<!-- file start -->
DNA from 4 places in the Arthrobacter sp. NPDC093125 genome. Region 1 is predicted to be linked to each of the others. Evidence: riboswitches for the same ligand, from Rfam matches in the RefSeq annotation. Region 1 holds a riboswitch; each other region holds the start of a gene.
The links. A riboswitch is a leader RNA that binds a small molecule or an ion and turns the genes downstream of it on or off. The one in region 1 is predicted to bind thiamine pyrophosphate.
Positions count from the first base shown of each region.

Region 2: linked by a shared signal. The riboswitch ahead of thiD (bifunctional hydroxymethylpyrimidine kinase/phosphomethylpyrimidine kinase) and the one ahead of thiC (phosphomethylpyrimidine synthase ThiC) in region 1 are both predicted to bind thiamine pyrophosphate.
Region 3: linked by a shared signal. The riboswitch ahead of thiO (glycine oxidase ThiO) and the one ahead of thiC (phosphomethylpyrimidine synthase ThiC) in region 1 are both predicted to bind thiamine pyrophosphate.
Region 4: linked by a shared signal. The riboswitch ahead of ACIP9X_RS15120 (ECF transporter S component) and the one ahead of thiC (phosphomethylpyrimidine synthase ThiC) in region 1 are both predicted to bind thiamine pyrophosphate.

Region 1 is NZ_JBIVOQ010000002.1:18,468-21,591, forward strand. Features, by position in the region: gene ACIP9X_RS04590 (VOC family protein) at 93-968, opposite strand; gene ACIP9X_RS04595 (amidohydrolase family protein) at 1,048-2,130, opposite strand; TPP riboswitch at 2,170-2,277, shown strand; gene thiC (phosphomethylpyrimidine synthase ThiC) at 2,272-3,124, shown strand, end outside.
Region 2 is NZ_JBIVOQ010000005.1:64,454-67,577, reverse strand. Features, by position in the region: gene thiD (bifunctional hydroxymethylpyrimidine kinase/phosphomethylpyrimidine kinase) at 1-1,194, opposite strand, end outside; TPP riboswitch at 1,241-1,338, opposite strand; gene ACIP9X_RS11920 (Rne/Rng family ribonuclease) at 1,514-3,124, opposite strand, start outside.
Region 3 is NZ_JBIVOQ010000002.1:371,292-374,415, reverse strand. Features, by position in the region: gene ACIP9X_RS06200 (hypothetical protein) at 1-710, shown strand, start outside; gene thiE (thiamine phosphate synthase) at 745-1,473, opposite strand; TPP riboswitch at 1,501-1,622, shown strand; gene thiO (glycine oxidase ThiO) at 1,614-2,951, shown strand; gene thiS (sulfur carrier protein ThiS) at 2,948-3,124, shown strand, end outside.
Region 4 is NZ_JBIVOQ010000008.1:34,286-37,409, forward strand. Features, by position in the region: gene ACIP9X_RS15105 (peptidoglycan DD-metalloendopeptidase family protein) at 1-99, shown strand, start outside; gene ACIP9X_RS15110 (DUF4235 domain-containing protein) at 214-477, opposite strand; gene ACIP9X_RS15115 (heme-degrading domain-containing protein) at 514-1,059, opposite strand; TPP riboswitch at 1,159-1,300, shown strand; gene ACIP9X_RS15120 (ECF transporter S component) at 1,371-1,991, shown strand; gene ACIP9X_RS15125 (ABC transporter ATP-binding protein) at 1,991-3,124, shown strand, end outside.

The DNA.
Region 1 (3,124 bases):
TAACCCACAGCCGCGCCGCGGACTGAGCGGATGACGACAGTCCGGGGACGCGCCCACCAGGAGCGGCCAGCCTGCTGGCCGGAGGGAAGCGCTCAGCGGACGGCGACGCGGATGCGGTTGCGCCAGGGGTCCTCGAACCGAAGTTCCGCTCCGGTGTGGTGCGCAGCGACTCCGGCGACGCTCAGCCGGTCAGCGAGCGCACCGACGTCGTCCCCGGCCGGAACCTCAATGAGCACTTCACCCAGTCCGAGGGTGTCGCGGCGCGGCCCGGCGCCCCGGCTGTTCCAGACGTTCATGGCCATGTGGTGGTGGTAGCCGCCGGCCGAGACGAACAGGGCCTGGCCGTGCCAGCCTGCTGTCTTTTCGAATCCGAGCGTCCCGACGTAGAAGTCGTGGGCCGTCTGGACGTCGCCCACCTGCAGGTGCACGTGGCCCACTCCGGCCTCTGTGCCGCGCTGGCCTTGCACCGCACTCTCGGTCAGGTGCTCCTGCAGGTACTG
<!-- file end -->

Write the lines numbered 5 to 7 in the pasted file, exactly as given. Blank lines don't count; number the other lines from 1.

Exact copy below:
Region 3: linked by a shared signal. The riboswitch ahead of thiO (glycine oxidase ThiO) and the one ahead of thiC (phosphomethylpyrimidine synthase ThiC) in region 1 are both predicted to bind thiamine pyrophosphate.
Region 4: linked by a shared signal. The riboswitch ahead of ACIP9X_RS15120 (ECF transporter S component) and the one ahead of thiC (phosphomethylpyrimidine synthase ThiC) in region 1 are both predicted to bind thiamine pyrophosphate.

Region 1 is NZ_JBIVOQ010000002.1:18,468-21,591, forward strand. Features, by position in the region: gene ACIP9X_RS04590 (VOC family protein) at 93-968, opposite strand; gene ACIP9X_RS04595 (amidohydrolase family protein) at 1,048-2,130, opposite strand; TPP riboswitch at 2,170-2,277, shown strand; gene thiC (phosphomethylpyrimidine synthase ThiC) at 2,272-3,124, shown strand, end outside.